Defendants contend that the "instantiating/instantiated" claim terms are indefinite under 35 U.S.C. ยง 112. The Court is not persuaded. See generally Personalized User Model LLP v. Google, Inc., 2012 WL 295048, at *22 (D. Del. Jan. 25, 2012) (stating Court "does not permit summary judgment arguments, including indefiniteness arguments, during the claim construction phase of the litigation"). A claim term is sufficiently definite to be construed unless it is "insolubly ambiguous." Halliburton Energy Servs., Inc. v. M-I LLC, 514 F.3d 1244, 1249-50 (Fed. Cir. 2008); see also Pharmastem Therapeutics, Inc. v. Viacell, Inc., 2003 WL 124149, at *1 n.1 (D. Del. Jan. 13, 2003). Defendant has failed to establish "by clear and convincing evidence that a skilled artisan could not discern the boundaries of the claim based on the claim language, the specification, and the prosecution history, as well as her knowledge of the relevant art area." Halliburton, 514 F.3d at 1249-50.

Defendants' alternative proposed construction (i) limits the word "instantiating" to apply only to software and (ii) distinguishes between "instantiating" and "initiating." The Court finds nothing in the specification to support a conclusion restricting the term "instantiating" to software. In fact, even the portion of the specification cited by Defendants recites that "[a] process is instantiated on the client computer." (D.I. 76 at 26) (citing '237 patent, col. 3:2-3) Similarly, the dictionary definition provided by Defendants does not restrict "instantiating" just to software. ( See id. ) Defendants further argue that "instantiating" and "initiating" mean different things - as "initiating" means "starting" while "instantiating" does not - but they provide neither intrinsic nor extrinsic support for their contention.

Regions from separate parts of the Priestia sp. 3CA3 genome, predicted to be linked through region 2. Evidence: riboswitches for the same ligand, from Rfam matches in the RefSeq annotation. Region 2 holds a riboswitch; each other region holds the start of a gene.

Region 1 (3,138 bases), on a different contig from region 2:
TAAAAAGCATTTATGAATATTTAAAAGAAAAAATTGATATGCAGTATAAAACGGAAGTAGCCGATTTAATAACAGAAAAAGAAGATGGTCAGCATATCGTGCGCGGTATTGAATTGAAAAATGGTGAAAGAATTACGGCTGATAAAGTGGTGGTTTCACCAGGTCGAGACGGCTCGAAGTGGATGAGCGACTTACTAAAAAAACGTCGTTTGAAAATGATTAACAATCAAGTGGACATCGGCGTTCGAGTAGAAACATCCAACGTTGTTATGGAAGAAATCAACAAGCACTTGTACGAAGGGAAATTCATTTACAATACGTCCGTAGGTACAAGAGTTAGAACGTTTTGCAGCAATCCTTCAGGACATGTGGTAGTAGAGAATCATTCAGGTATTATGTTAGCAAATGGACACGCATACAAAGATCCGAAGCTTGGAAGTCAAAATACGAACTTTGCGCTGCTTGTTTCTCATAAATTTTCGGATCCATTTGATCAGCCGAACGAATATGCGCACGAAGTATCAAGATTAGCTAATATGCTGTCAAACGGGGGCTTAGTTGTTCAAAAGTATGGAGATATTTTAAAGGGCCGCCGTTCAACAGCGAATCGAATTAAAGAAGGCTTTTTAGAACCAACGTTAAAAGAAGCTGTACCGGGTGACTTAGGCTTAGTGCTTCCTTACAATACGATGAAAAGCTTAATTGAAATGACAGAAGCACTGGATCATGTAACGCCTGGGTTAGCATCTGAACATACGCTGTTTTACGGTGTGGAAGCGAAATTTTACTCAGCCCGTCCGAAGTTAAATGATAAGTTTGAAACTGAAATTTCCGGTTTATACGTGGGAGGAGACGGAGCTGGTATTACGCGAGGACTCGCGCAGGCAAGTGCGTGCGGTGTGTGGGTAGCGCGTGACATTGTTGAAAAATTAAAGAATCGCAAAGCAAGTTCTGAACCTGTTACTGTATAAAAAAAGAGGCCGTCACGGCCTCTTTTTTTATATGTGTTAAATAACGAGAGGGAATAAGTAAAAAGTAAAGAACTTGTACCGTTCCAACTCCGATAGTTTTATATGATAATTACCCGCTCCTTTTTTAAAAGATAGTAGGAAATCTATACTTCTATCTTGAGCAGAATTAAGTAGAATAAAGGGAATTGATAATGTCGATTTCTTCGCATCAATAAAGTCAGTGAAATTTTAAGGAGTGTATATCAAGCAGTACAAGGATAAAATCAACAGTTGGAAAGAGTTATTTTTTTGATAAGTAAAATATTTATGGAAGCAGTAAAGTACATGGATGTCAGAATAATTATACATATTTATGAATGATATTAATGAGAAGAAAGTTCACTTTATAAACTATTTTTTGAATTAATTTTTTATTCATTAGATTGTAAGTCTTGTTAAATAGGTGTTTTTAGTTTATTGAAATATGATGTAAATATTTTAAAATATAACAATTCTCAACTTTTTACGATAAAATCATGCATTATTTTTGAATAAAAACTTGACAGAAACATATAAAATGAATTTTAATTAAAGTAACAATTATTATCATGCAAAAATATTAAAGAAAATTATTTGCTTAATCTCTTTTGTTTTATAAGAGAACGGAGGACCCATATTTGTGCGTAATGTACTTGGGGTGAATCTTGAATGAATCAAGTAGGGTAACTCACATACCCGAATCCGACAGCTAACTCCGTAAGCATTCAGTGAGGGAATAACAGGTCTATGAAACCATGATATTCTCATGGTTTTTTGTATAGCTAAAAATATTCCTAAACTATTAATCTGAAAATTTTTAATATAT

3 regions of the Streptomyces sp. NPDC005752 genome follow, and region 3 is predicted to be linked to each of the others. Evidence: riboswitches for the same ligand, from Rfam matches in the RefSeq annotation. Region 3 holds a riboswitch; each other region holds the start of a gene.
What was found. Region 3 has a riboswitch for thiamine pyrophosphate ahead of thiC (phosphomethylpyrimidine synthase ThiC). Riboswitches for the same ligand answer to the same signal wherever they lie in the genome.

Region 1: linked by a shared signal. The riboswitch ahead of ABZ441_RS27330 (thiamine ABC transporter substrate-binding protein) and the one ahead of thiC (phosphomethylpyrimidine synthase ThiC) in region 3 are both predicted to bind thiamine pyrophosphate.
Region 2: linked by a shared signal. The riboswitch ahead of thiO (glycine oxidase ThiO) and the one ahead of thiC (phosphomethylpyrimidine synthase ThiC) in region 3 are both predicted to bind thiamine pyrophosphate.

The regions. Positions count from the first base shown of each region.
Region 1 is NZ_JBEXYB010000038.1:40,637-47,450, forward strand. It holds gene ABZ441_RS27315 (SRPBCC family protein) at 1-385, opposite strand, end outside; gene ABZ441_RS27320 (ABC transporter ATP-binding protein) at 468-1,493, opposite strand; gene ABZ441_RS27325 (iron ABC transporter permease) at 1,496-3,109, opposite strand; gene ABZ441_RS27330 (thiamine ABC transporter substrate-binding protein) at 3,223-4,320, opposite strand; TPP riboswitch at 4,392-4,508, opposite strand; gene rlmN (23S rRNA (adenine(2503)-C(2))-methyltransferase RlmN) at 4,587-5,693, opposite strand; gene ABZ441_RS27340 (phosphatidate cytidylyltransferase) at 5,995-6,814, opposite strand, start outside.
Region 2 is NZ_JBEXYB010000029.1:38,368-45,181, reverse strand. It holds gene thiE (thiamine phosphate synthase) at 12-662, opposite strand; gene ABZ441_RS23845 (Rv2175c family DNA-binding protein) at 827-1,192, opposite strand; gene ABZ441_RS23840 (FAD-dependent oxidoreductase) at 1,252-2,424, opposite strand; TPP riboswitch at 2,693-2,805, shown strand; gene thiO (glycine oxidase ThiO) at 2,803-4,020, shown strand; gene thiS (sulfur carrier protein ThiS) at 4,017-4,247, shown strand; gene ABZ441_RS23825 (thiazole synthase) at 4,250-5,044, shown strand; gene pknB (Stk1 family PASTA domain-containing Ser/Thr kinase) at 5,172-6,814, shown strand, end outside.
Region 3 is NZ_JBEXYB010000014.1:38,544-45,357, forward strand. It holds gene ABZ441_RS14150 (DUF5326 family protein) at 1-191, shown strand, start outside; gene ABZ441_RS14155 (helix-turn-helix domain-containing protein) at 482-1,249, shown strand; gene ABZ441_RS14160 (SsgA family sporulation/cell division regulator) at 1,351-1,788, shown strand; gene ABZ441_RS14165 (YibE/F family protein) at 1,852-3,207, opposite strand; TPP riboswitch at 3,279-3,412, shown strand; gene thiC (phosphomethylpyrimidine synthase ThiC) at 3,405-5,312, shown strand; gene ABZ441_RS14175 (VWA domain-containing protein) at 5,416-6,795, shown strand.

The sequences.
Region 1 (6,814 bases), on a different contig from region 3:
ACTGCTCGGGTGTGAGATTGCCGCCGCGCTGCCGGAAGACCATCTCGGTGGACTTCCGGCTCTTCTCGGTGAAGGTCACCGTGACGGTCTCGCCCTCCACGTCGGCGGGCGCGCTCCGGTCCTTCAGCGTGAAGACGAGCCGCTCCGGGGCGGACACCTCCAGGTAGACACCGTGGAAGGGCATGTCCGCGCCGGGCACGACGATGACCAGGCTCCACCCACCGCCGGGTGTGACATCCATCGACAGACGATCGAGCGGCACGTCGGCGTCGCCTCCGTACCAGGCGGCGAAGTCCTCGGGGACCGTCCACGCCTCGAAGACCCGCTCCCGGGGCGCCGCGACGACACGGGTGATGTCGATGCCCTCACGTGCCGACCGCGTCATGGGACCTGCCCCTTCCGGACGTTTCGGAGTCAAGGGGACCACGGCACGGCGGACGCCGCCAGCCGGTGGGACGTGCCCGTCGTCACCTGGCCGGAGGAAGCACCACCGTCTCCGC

Hence, the Court will adopt Plaintiffs' broader, alternative constructions, which are supported by the evidence and will be helpful to the jury.

5. "network address"

This term presents essentially the same dispute the Court previously confronted with respect to the "IP address" term in connection with the '304 and '571 patents. For substantially the same reasons as discussed there, the Court likewise will adopt Plaintiffs' proposed construction of the "network address" term.


The Court will construe the disputed claim terms of the patents-in-suit consistent with this Memorandum Opinion. An appropriate Order follows.